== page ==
BlogGrammar RulesEmigrate vs Immigrate: How Can I Tell the Difference?

Emigrate vs Immigrate: How Can I Tell the Difference?

Helly Douglas
Writer and Teacher
Published Feb 24, 2020

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Do you get confused by the words emigrate and immigrate? Both refer to a permanent move. Emigrate means leaving your home country. Immigrate means moving into a new country.

Both words contain the word migrate and come from the same Latin origin, migrare, meaning ‘to move from one place to another.’ The difference between them comes from the perspective they take.

Emigrate looks at leaving: the prefix e means away. Immigrate focuses on entering the new country: im means into.

Let’s look at each word in depth to find out more about them.

Contents:
  1. What Does Emigrate Mean?
  2. What Does Immigrate Mean?
  3. What Is Illegal Immigration?
  4. Emigrate vs Immigrate: How to Remember the Difference

What Does Emigrate Mean?

To emigrate means to leave with the intention of permanently settling in a new country. You refer to people who have left as emigrants, and the act of moving is called emigration.

Examples using the verb to emigrate:

  • I want to emigrate from Germany because I can’t find a job.
  • Sophie emigrated from the United States when she was 17 years old.

Examples using the nouns emigrant and emigration:

  • Gianni is an emigrant. He left his home in Argentina.
  • The plane was full of emigrants leaving to settle in a new place.
  • Her emigration was triggered by a desire to live in a warmer country.

People can emigrate on their own, as a family, or in a bigger group. A substantial number of people emigrating at the same time is known as mass emigration. Mass emigration can be caused by negative factors such as war or famine, or for positive reasons including job opportunities and the chance of a better lifestyle.

Emigration differs from the word evacuation, which means to leave an area or country in an emergency but intending to go home when possible.

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What Does Immigrate Mean?

To immigrate means to move into a new country or region with the intention of permanently living there. You refer to the people who have chosen to live in a country as immigrants, and the act of moving into a new country is called immigration.

Examples using the verb to immigrate:

  • Amy wanted to immigrate to the UK.
  • Aisha immigrated to China, after leaving Singapore.

Examples using the nouns immigrant and immigration:

  • Dilip is an immigrant to Pakistan.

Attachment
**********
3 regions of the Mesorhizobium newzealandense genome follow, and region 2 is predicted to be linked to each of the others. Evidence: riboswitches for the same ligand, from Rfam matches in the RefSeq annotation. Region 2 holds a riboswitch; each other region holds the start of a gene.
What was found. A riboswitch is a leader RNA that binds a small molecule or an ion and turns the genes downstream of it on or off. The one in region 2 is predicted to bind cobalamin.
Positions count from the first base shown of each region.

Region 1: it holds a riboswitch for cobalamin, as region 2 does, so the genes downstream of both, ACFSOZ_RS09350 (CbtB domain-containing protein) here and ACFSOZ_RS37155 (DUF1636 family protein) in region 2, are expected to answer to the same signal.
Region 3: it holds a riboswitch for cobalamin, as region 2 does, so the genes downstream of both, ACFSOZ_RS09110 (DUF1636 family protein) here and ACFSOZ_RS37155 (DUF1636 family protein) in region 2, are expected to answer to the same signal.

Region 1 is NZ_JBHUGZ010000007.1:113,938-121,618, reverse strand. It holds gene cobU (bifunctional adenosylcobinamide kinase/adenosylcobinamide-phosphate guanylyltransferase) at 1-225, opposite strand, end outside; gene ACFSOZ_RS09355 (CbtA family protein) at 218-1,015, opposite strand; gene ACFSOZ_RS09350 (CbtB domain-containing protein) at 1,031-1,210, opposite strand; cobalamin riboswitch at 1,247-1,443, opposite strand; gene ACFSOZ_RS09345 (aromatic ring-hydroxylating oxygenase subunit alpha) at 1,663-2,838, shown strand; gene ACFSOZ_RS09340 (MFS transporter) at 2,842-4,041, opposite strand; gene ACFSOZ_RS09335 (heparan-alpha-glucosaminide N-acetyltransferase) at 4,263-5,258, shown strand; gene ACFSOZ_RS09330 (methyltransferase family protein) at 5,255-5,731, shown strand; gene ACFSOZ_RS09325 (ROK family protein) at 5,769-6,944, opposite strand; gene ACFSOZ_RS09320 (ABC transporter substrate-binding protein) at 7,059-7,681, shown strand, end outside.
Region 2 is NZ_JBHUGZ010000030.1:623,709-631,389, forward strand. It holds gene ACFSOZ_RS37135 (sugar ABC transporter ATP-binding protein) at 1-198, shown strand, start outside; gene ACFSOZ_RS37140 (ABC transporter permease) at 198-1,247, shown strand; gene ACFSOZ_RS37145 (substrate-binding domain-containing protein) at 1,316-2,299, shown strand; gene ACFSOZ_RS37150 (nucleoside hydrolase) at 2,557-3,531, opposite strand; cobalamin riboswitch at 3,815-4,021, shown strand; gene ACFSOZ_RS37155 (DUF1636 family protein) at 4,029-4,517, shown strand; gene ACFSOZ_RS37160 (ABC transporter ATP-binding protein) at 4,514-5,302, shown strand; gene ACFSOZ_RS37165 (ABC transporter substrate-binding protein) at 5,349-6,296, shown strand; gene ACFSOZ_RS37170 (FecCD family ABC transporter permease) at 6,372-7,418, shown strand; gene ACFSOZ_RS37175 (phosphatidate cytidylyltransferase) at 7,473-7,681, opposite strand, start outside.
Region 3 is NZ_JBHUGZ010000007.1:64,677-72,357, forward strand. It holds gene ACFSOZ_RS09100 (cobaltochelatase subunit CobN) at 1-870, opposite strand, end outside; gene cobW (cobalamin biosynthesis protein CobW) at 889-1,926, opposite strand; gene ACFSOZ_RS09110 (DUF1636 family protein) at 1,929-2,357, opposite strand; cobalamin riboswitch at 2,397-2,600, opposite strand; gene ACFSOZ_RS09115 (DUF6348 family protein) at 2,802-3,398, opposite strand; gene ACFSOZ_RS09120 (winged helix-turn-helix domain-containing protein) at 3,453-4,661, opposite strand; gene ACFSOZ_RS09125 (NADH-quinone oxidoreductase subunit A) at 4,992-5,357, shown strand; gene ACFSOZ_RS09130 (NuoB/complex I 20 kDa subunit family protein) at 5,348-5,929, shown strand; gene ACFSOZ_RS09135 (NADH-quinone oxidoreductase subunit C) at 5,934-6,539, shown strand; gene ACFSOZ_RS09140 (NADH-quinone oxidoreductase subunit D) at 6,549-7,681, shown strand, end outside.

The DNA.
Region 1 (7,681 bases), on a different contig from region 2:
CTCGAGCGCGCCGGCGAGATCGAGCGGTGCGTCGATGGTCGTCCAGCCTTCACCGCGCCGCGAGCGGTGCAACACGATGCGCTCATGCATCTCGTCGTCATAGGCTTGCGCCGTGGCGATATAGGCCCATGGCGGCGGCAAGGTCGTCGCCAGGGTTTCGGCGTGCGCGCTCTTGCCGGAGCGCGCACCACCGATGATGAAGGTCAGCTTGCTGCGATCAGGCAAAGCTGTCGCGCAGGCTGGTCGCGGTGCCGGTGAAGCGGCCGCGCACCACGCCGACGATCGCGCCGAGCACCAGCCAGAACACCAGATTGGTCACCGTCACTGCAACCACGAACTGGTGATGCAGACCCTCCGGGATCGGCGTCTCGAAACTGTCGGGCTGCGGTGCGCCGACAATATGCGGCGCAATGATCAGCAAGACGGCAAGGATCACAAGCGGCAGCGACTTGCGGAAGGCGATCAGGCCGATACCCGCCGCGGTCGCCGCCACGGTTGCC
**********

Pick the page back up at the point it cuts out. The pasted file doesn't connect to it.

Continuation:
• Marie and her family are immigrants to France.
  • Immigration brings lots of skilled workers into our country.

As with emigration, immigration can be carried out by one person or a group. A larger amount of people moving into a country or region is called mass immigration.

Here's a great YouTube video that explains the difference if you're struggling to tell emigration and immigration apart:

What Is Illegal Immigration?

Immigrants usually have permission to stay in the country, are free to work and move around, and can leave whenever they choose. People who enter a country without permission are known as illegal immigrants. They do not have the right to live or work in the country, and could be removed at any point.

Here are some examples:

  • Maria was an illegal immigrant, so had no right to stay in the country.
  • Illegal immigrants face the problem of no access to healthcare.
  • Tobias tried to illegally immigrate into Spain.
  • Illegal immigration means we can’t be sure of the exact number of residents.

If a person has been forced to leave their country because of armed conflict or persecution, we call them an asylum seeker rather than an immigrant. This means they are applying to become a refugee, protected under international law.

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Emigrate vs Immigrate: How to Remember the Difference

Emigrate and immigrate are antonyms. This means they are opposites. Prepositions help to remind you of the difference in perspective of the two words.

When talking about emigration, the preposition from shows the focus is on the country a person is leaving.

For example:

  • Alek is an emigrant from Russia.

When talking about immigration, the preposition to changes the attention to their new home.

Such as:

  • Faith is an immigrant to Kenya.

A person who moves from one country to another is both an emigrant and an immigrant at the same time. Both words can be used in the same sentence or paragraph.

For example:

  • Jen is an emigrant from Spain who immigrated to Canada after leaving university.

Remember: they both refer to a permanent move to a new place but take a different perspective.

Still got questions? Let us know in the comments below!

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Helly Douglas
Writer and Teacher

Helly Douglas is a UK writer and teacher, specialising in education, children, and parenting. She loves making the complex seem simple through blogs, articles, and curriculum content. You can check out her work at hellydouglas.com or connect on Twitter. When she’s not writing, you will find her in a classroom, being a mum or battling against the wilderness of her garden - the garden is winning!

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